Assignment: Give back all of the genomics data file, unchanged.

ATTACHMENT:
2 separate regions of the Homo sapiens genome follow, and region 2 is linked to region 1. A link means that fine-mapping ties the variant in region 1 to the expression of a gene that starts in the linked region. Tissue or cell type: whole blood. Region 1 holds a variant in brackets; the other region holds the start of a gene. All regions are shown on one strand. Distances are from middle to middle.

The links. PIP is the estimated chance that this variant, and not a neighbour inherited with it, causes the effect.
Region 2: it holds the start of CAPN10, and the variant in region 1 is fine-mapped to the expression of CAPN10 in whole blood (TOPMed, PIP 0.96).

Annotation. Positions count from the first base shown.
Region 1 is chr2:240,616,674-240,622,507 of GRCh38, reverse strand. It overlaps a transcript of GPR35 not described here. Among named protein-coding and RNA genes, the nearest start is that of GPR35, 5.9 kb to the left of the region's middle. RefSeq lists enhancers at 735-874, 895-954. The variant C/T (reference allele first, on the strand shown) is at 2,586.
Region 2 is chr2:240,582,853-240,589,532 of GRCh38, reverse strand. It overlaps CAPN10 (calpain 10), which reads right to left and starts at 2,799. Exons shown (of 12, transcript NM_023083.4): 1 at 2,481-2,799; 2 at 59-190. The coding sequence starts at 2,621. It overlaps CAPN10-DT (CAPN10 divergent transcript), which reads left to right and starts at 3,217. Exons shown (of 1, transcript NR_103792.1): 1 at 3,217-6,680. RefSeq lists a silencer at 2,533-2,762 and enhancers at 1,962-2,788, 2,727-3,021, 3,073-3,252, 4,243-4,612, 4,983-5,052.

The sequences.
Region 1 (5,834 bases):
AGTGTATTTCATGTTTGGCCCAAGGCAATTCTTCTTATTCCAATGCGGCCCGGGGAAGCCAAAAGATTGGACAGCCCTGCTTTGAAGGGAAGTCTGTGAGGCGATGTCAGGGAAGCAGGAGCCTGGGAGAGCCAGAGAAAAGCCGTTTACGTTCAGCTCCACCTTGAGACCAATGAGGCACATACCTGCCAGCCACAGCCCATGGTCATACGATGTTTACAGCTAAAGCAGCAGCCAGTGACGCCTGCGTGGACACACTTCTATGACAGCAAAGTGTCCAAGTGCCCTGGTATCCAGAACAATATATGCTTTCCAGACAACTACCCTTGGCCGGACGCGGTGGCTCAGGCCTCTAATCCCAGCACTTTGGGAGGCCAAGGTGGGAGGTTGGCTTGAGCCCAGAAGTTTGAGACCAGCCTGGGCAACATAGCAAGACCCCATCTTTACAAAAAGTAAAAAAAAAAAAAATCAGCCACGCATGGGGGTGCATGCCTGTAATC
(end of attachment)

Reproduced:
2 separate regions of the Homo sapiens genome follow, and region 2 is linked to region 1. A link means that fine-mapping ties the variant in region 1 to the expression of a gene that starts in the linked region. Tissue or cell type: whole blood. Region 1 holds a variant in brackets; the other region holds the start of a gene. All regions are shown on one strand. Distances are from middle to middle.

The links. PIP is the estimated chance that this variant, and not a neighbour inherited with it, causes the effect.
Region 2: it holds the start of CAPN10, and the variant in region 1 is fine-mapped to the expression of CAPN10 in whole blood (TOPMed, PIP 0.96).

Annotation. Positions count from the first base shown.
Region 1 is chr2:240,616,674-240,622,507 of GRCh38, reverse strand. It overlaps a transcript of GPR35 not described here. Among named protein-coding and RNA genes, the nearest start is that of GPR35, 5.9 kb to the left of the region's middle. RefSeq lists enhancers at 735-874, 895-954. The variant C/T (reference allele first, on the strand shown) is at 2,586.
Region 2 is chr2:240,582,853-240,589,532 of GRCh38, reverse strand. It overlaps CAPN10 (calpain 10), which reads right to left and starts at 2,799. Exons shown (of 12, transcript NM_023083.4): 1 at 2,481-2,799; 2 at 59-190. The coding sequence starts at 2,621. It overlaps CAPN10-DT (CAPN10 divergent transcript), which reads left to right and starts at 3,217. Exons shown (of 1, transcript NR_103792.1): 1 at 3,217-6,680. RefSeq lists a silencer at 2,533-2,762 and enhancers at 1,962-2,788, 2,727-3,021, 3,073-3,252, 4,243-4,612, 4,983-5,052.

The sequences.
Region 1 (5,834 bases):
AGTGTATTTCATGTTTGGCCCAAGGCAATTCTTCTTATTCCAATGCGGCCCGGGGAAGCCAAAAGATTGGACAGCCCTGCTTTGAAGGGAAGTCTGTGAGGCGATGTCAGGGAAGCAGGAGCCTGGGAGAGCCAGAGAAAAGCCGTTTACGTTCAGCTCCACCTTGAGACCAATGAGGCACATACCTGCCAGCCACAGCCCATGGTCATACGATGTTTACAGCTAAAGCAGCAGCCAGTGACGCCTGCGTGGACACACTTCTATGACAGCAAAGTGTCCAAGTGCCCTGGTATCCAGAACAATATATGCTTTCCAGACAACTACCCTTGGCCGGACGCGGTGGCTCAGGCCTCTAATCCCAGCACTTTGGGAGGCCAAGGTGGGAGGTTGGCTTGAGCCCAGAAGTTTGAGACCAGCCTGGGCAACATAGCAAGACCCCATCTTTACAAAAAGTAAAAAAAAAAAAAATCAGCCACGCATGGGGGTGCATGCCTGTAATC